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Bush takes Iraq position to NATO leaders

Bush and first lady Laura Bush depart the White House on Tuesday.
Bush and first lady Laura Bush depart the White House on Tuesday.

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CNN's Chris Burns reports the U.S. will work to firm up alliances against Iraq at the NATO summit in Prague (November 19)
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U.S. President George W. Bush is expected to ask NATO allies for their help in a U.S.-led campaign against Iraq. CNN's John King reports (November 19)
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WASHINGTON (CNN) -- The focus of the NATO summit this week in the Czech Republic is to invite seven Eastern European nations to join the alliance, but Iraq is a major subplot -- and a diplomatic challenge for U.S. President George W. Bush.

Bush on Tuesday left Washington for Prague, where the leaders of NATO and its partner countries will meet Thursday and Friday to deliberate on the alliance's future.

The 19-member alliance was slated to issue invitations to Bulgaria, Estonia, Latvia, Lithuania, Romania, Slovakia and Slovenia.

Bush is a firm proponent of expanding the alliance, in part because many of the new members have been strong allies in the war on terrorism and voiced a willingness to offer bases and overflight rights if there is a U.S.-led military confrontation with Iraq.

"Iraq is typical, or the most important example, of the kind of threat that NATO will face in the future," National Security Adviser Condoleezza Rice said ahead of the summit.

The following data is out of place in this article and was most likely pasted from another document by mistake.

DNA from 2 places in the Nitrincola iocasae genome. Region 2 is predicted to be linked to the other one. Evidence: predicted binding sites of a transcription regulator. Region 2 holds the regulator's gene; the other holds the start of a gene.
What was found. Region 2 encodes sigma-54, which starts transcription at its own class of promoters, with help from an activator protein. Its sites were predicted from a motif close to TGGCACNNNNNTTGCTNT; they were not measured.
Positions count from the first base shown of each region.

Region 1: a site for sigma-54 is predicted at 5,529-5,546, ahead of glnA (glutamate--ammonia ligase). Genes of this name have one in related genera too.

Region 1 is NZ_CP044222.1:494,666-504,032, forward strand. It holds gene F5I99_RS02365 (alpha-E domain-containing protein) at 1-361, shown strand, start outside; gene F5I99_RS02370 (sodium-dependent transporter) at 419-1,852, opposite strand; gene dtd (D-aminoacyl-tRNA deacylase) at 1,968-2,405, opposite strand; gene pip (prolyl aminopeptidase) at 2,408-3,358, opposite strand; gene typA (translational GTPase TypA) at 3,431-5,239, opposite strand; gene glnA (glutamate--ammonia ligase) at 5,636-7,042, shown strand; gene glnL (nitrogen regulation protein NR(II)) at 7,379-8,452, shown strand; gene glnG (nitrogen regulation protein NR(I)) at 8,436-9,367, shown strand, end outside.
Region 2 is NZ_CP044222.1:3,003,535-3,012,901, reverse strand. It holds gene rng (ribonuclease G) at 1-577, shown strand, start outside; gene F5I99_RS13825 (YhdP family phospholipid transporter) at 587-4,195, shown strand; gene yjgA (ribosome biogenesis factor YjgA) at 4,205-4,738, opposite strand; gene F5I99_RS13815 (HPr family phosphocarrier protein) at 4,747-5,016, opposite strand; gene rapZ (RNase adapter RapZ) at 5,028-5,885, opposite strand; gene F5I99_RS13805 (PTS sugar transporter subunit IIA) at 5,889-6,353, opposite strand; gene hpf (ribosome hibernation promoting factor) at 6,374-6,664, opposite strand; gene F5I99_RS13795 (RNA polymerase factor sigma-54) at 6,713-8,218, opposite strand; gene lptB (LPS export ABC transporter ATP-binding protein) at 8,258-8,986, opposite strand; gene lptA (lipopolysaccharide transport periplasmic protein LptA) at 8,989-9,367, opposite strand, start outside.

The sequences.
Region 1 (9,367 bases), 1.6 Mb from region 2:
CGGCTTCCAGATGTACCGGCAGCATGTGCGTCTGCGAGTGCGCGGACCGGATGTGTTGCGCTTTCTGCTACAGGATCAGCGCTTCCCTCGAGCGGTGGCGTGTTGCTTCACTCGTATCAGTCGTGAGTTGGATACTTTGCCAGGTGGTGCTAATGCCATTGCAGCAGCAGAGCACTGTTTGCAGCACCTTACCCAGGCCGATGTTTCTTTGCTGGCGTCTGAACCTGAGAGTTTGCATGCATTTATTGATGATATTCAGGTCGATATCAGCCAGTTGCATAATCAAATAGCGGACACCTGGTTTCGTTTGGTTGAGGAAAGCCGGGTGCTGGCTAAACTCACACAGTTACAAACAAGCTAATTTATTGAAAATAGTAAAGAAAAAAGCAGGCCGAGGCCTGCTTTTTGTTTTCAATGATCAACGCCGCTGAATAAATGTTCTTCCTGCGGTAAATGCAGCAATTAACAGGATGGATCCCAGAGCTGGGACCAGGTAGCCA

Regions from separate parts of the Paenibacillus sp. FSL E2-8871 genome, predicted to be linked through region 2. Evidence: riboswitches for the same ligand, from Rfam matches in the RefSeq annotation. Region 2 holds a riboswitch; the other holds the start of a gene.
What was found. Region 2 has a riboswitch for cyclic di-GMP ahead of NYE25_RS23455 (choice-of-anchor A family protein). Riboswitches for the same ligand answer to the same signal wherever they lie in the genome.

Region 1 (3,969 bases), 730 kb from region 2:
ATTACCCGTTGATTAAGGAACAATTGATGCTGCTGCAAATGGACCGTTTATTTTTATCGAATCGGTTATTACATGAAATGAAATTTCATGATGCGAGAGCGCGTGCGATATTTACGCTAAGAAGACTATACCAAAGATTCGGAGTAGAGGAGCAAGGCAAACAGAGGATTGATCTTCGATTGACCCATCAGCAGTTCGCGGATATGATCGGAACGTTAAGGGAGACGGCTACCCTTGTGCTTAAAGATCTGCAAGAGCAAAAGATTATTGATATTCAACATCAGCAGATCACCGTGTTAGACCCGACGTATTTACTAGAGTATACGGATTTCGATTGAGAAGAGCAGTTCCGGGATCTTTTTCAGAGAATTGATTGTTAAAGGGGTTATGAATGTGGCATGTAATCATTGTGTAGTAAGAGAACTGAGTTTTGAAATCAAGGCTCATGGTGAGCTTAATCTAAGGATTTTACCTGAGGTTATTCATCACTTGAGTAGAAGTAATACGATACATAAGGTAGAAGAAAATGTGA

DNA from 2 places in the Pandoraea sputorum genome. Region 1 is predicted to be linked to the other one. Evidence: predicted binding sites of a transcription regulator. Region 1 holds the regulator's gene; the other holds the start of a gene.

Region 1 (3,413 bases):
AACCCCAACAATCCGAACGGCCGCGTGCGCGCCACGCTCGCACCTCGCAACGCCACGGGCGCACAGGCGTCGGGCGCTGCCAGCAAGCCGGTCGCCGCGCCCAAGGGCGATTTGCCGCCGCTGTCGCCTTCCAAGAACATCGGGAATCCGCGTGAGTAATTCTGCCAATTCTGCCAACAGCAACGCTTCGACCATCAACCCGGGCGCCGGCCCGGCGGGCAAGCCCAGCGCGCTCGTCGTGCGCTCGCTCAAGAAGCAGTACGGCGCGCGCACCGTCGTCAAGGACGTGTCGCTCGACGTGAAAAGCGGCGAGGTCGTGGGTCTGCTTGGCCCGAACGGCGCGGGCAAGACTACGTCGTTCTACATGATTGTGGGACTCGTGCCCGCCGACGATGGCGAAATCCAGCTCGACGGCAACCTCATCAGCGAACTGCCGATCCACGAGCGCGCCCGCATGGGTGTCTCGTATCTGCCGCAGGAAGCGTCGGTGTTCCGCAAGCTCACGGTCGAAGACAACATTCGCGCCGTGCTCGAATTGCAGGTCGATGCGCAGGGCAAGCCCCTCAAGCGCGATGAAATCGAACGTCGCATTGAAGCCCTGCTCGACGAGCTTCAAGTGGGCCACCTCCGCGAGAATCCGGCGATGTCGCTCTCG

"The Iraq issue has become sort of the next litmus test for whether the United States has made a fundamental shift away from working with others toward doing everything alone," said former Deputy Secretary of State Strobe Talbot.

But NATO backing is not guaranteed.

Quick to offer help after the terrorist attacks on the United States, the alliance had only a small role in the war in Afghanistan.

Russia is now a NATO partner, and some see war with Iraq as a good test of whether an alliance formed to win the Cold War can adapt to changing times.

Germany is a key player in NATO, but Iraq is a sore spot in U.S.-German relations because Chancellor Gerhard Schroeder says Germany would not take part in any military confrontation.

The president, keenly aware of European skepticism of his approach to Iraq, still believes he's in a position of strength, fresh from his party's big win in the U.S. midterm elections and with the United Nations firmly behind him.

Agreeing with him is Rice, who said "I would note that this is a U.N. Security Council resolution that has the backing of everybody in the world, including Syria."

Pentagon war planning envisions more modest help from NATO allies.

Britain would be most involved, offering troops, fighter-bombers and air bases, and air bases in Turkey are critical because it is next to Iraq.

Romania and Bulgaria are among the new NATO members offering bases and use of their airspace and Czech forces have expertise in defending against biological and chemical attacks.

CNN White House Correspondent John King contributed to this report.

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